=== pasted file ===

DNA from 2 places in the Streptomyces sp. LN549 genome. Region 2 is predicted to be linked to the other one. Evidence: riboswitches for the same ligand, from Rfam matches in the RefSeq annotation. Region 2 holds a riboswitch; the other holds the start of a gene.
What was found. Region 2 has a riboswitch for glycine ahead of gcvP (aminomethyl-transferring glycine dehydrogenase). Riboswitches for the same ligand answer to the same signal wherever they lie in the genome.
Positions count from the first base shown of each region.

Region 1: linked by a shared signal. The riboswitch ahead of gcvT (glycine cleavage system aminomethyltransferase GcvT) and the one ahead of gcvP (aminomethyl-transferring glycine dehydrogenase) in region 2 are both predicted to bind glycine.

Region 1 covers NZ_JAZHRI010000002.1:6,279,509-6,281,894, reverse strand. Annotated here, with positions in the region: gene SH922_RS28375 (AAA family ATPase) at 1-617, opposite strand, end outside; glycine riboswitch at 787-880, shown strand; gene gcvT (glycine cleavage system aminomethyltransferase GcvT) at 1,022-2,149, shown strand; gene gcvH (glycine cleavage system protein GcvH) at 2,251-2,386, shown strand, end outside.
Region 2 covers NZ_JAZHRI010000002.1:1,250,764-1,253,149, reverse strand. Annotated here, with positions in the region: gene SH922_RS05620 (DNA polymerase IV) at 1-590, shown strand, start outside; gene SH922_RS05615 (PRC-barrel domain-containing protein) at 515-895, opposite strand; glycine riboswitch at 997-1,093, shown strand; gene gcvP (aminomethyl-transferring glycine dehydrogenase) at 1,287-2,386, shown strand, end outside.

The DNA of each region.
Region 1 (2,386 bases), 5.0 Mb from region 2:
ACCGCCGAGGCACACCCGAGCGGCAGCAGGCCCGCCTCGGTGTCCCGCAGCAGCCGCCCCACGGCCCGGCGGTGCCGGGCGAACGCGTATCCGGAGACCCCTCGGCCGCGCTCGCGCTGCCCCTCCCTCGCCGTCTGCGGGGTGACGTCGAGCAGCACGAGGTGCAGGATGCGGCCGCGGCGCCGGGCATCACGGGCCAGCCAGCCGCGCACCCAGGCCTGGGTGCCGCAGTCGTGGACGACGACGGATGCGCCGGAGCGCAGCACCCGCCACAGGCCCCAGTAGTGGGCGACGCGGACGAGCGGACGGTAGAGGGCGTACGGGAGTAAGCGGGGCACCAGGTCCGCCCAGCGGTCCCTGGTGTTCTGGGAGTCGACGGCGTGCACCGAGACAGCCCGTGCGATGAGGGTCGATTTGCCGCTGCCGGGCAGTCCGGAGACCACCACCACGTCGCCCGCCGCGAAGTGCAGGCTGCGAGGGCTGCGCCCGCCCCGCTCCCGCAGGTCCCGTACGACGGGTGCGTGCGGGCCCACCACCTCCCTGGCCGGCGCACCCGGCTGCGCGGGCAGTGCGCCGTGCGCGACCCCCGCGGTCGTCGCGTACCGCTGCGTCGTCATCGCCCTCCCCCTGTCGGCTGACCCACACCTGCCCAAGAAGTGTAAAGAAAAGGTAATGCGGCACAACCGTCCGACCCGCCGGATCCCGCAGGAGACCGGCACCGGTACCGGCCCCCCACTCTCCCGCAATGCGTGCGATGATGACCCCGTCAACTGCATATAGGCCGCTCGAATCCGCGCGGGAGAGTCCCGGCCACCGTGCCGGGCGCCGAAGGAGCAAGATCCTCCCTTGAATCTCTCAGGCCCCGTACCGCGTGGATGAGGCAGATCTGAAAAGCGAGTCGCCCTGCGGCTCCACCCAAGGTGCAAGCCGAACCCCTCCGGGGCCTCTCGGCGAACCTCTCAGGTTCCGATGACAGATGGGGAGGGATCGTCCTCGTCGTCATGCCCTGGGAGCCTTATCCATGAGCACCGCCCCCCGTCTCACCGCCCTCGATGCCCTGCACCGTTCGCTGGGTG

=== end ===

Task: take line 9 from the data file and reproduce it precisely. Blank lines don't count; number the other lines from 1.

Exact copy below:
ACCGCCGAGGCACACCCGAGCGGCAGCAGGCCCGCCTCGGTGTCCCGCAGCAGCCGCCCCACGGCCCGGCGGTGCCGGGCGAACGCGTATCCGGAGACCCCTCGGCCGCGCTCGCGCTGCCCCTCCCTCGCCGTCTGCGGGGTGACGTCGAGCAGCACGAGGTGCAGGATGCGGCCGCGGCGCCGGGCATCACGGGCCAGCCAGCCGCGCACCCAGGCCTGGGTGCCGCAGTCGTGGACGACGACGGATGCGCCGGAGCGCAGCACCCGCCACAGGCCCCAGTAGTGGGCGACGCGGACGAGCGGACGGTAGAGGGCGTACGGGAGTAAGCGGGGCACCAGGTCCGCCCAGCGGTCCCTGGTGTTCTGGGAGTCGACGGCGTGCACCGAGACAGCCCGTGCGATGAGGGTCGATTTGCCGCTGCCGGGCAGTCCGGAGACCACCACCACGTCGCCCGCCGCGAAGTGCAGGCTGCGAGGGCTGCGCCCGCCCCGCTCCCGCAGGTCCCGTACGACGGGTGCGTGCGGGCCCACCACCTCCCTGGCCGGCGCACCCGGCTGCGCGGGCAGTGCGCCGTGCGCGACCCCCGCGGTCGTCGCGTACCGCTGCGTCGTCATCGCCCTCCCCCTGTCGGCTGACCCACACCTGCCCAAGAAGTGTAAAGAAAAGGTAATGCGGCACAACCGTCCGACCCGCCGGATCCCGCAGGAGACCGGCACCGGTACCGGCCCCCCACTCTCCCGCAATGCGTGCGATGATGACCCCGTCAACTGCATATAGGCCGCTCGAATCCGCGCGGGAGAGTCCCGGCCACCGTGCCGGGCGCCGAAGGAGCAAGATCCTCCCTTGAATCTCTCAGGCCCCGTACCGCGTGGATGAGGCAGATCTGAAAAGCGAGTCGCCCTGCGGCTCCACCCAAGGTGCAAGCCGAACCCCTCCGGGGCCTCTCGGCGAACCTCTCAGGTTCCGATGACAGATGGGGAGGGATCGTCCTCGTCGTCATGCCCTGGGAGCCTTATCCATGAGCACCGCCCCCCGTCTCACCGCCCTCGATGCCCTGCACCGTTCGCTGGGTG